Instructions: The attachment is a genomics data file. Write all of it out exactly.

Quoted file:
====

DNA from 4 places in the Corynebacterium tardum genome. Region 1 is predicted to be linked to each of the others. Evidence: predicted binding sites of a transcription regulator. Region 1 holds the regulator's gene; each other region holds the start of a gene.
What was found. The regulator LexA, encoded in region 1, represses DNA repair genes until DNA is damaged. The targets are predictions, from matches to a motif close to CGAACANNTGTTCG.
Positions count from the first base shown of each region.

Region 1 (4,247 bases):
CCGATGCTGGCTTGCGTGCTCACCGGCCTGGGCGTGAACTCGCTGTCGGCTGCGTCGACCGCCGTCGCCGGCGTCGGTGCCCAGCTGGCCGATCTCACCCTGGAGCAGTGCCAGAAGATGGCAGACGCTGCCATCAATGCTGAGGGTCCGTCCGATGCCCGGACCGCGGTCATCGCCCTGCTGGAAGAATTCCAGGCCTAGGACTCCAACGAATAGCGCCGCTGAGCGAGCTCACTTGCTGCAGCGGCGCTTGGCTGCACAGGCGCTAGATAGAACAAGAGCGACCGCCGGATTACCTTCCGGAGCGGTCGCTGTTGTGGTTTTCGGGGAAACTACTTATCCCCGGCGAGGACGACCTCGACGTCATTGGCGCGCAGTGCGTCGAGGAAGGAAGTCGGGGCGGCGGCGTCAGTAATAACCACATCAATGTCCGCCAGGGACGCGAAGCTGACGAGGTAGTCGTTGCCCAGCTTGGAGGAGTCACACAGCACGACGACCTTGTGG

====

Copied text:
DNA from 4 places in the Corynebacterium tardum genome. Region 1 is predicted to be linked to each of the others. Evidence: predicted binding sites of a transcription regulator. Region 1 holds the regulator's gene; each other region holds the start of a gene.
What was found. The regulator LexA, encoded in region 1, represses DNA repair genes until DNA is damaged. The targets are predictions, from matches to a motif close to CGAACANNTGTTCG.
Positions count from the first base shown of each region.

Region 1 (4,247 bases):
CCGATGCTGGCTTGCGTGCTCACCGGCCTGGGCGTGAACTCGCTGTCGGCTGCGTCGACCGCCGTCGCCGGCGTCGGTGCCCAGCTGGCCGATCTCACCCTGGAGCAGTGCCAGAAGATGGCAGACGCTGCCATCAATGCTGAGGGTCCGTCCGATGCCCGGACCGCGGTCATCGCCCTGCTGGAAGAATTCCAGGCCTAGGACTCCAACGAATAGCGCCGCTGAGCGAGCTCACTTGCTGCAGCGGCGCTTGGCTGCACAGGCGCTAGATAGAACAAGAGCGACCGCCGGATTACCTTCCGGAGCGGTCGCTGTTGTGGTTTTCGGGGAAACTACTTATCCCCGGCGAGGACGACCTCGACGTCATTGGCGCGCAGTGCGTCGAGGAAGGAAGTCGGGGCGGCGGCGTCAGTAATAACCACATCAATGTCCGCCAGGGACGCGAAGCTGACGAGGTAGTCGTTGCCCAGCTTGGAGGAGTCACACAGCACGACGACCTTGTGG